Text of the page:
Bankers’ Hours: Manafort and the loan to one borrower limit
You may have heard about Steve Calk, the CEO of Federal Savings Bank of Chicago, who is charged with bank fraud in connection with some $16,000,000 in loans to Paul Manafort, the former presidential campaign manager. The purpose of the financing was to prevent foreclosure of properties owned by Manafort.
A reading of the charges, which can easily be found online, is a fascinating short tutorial on one of the cornerstone regs of banking: the loan to one borrower limit.
Mr. Calk was the bank’s largest stockholder in addition to CEO; Manafort’s loan request probably seemed like a gift from heaven, because Calk desperately wanted a job in the new administration.
Remembering that assertations in an indictment are allegations until proven, and that the indicted party is innocent until it’s established otherwise, the document is a primer on how a banker can be lured into extending the only real benefit in his or her power to offer in return for a compensating benefit: a loan.
The regulation referred to, and the linchpin of the government’s case against Steve Calk, relates to a bank’s regulatory lending limit, the so-called “Loans to one Borrower” reg. Quite simply, a bank violates the rule if it exceeds the dollar amount of that limit, and the consequences are very unpleasant.
Essentially, the reg is clear-cut. A bank can’t exceed 15% of its capital (net worth) in a loan, or combination of loans to one borrower. There are nuances to this that can create some complexity, but the 15% factor is good enough for government work.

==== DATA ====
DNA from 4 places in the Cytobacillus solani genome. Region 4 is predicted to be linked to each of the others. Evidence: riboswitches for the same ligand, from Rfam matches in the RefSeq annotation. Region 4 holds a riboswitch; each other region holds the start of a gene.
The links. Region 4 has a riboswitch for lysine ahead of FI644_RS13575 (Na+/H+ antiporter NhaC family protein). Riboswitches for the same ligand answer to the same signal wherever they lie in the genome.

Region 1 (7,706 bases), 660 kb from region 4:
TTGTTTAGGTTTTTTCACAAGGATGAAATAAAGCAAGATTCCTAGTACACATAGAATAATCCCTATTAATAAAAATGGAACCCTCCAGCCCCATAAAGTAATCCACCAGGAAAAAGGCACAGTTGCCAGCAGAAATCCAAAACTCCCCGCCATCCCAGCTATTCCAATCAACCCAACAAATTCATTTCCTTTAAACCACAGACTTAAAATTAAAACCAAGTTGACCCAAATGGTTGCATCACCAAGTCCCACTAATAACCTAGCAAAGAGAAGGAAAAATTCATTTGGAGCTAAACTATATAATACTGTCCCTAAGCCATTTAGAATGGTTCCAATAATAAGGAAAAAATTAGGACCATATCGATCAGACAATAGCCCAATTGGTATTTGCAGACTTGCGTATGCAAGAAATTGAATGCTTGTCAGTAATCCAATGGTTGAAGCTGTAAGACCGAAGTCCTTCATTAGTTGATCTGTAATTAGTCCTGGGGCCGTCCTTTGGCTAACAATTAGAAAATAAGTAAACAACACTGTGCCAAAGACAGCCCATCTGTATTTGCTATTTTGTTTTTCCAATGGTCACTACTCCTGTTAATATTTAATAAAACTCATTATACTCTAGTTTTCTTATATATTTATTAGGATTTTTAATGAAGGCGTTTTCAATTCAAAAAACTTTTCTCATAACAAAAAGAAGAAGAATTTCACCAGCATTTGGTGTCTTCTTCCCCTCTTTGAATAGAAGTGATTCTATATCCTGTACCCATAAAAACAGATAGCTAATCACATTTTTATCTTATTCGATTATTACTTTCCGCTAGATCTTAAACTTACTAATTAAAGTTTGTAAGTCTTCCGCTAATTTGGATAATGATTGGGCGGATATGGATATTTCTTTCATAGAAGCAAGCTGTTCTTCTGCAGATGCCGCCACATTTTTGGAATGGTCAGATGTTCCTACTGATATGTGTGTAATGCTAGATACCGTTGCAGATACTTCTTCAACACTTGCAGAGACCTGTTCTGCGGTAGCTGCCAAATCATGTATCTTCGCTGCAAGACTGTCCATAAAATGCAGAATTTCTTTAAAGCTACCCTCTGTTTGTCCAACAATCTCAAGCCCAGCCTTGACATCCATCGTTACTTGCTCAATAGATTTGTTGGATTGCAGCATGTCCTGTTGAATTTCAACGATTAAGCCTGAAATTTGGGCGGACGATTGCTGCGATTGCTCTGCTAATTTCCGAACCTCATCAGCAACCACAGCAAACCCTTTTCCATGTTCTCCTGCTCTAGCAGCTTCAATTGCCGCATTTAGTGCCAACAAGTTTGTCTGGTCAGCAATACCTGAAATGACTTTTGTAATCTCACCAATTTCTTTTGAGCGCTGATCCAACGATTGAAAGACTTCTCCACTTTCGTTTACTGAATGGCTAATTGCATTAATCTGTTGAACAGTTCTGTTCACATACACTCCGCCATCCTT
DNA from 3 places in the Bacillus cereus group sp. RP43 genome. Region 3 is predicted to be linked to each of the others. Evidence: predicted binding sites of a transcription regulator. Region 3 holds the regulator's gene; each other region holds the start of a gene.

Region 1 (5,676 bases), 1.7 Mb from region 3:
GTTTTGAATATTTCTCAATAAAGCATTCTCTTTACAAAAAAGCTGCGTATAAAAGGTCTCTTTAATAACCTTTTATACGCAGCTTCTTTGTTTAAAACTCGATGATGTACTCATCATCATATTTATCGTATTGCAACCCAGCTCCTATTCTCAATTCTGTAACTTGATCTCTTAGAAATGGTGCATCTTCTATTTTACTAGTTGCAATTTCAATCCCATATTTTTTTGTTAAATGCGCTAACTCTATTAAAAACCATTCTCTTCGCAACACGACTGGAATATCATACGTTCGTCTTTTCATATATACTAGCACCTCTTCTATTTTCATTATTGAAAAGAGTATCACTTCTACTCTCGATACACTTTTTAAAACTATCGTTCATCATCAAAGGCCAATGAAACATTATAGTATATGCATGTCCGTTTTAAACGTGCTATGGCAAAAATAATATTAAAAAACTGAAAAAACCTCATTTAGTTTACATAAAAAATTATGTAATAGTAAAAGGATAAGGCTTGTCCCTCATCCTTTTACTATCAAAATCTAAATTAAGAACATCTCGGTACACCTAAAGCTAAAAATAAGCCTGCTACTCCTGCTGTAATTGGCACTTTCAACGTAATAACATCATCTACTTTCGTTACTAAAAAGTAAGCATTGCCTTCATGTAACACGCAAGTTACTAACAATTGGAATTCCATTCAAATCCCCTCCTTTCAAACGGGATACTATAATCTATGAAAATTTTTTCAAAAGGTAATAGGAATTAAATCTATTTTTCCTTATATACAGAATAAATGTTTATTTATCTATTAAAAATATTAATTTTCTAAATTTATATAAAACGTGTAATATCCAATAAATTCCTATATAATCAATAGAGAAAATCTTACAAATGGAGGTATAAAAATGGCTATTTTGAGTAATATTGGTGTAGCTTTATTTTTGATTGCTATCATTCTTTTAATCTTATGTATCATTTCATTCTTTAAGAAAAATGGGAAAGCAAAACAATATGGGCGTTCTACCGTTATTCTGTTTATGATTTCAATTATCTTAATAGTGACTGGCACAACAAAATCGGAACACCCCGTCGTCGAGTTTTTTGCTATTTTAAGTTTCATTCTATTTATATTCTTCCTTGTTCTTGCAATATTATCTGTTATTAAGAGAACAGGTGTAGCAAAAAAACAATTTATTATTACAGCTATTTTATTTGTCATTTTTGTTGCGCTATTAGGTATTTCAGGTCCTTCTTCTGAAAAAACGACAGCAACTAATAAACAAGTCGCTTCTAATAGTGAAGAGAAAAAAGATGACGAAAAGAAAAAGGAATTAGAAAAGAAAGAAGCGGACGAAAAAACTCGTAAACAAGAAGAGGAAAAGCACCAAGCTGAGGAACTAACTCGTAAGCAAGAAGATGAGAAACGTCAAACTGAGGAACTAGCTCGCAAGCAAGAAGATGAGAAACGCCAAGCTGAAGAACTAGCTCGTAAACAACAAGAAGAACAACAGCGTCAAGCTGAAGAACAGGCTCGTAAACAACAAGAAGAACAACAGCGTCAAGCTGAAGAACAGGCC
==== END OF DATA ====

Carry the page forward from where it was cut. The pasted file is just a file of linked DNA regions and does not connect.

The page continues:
Most banks have an “internal lending limit” below that amount that is seldom breached, simply because you don’t want to abrogate the restriction inadvertently as, say, in an instance where you might advance money to pay real estate taxes.
Every activity, profession and job have basic rules you never think of ignoring:
Skydiving: Pull Ripcord After Exiting Aircraft.
Surgery: Wash Hands Before Cutting
Landscaping: Green side up
The Loans to One Borrower limit was a big factor in targeting bank fraud in the S&L debacle of the late ’70s and early ’80s of the last century. Remember that event? It was the banking crisis before the last one in 2008, which was the last one before the next one in … Guess you’ll have to fill in the blanks for that event.
S&L executives, especially those who acquired institutions on the heels of banking deregulation in the ’70s, often tended to be cavalier about the rule, making improper loans to friends, family, business associates and even blackmailers.
I remember a conversation with one thrift examiner who said, “You can’t believe how often we find violations of the loan limit. And it’s simple math.” These bankers often cited the “Confessional Rule”: “It’s better to ask forgiveness than permission.”
According to the indictment doc in the Calk Case, Paul Manafort, at the time the president’s campaign manager, and his son-in-law had multiple properties facing foreclosure auctions, and they found their way to Steve Calk’s bank, which had a loan production office in Manhattan, looking for bail-out financing.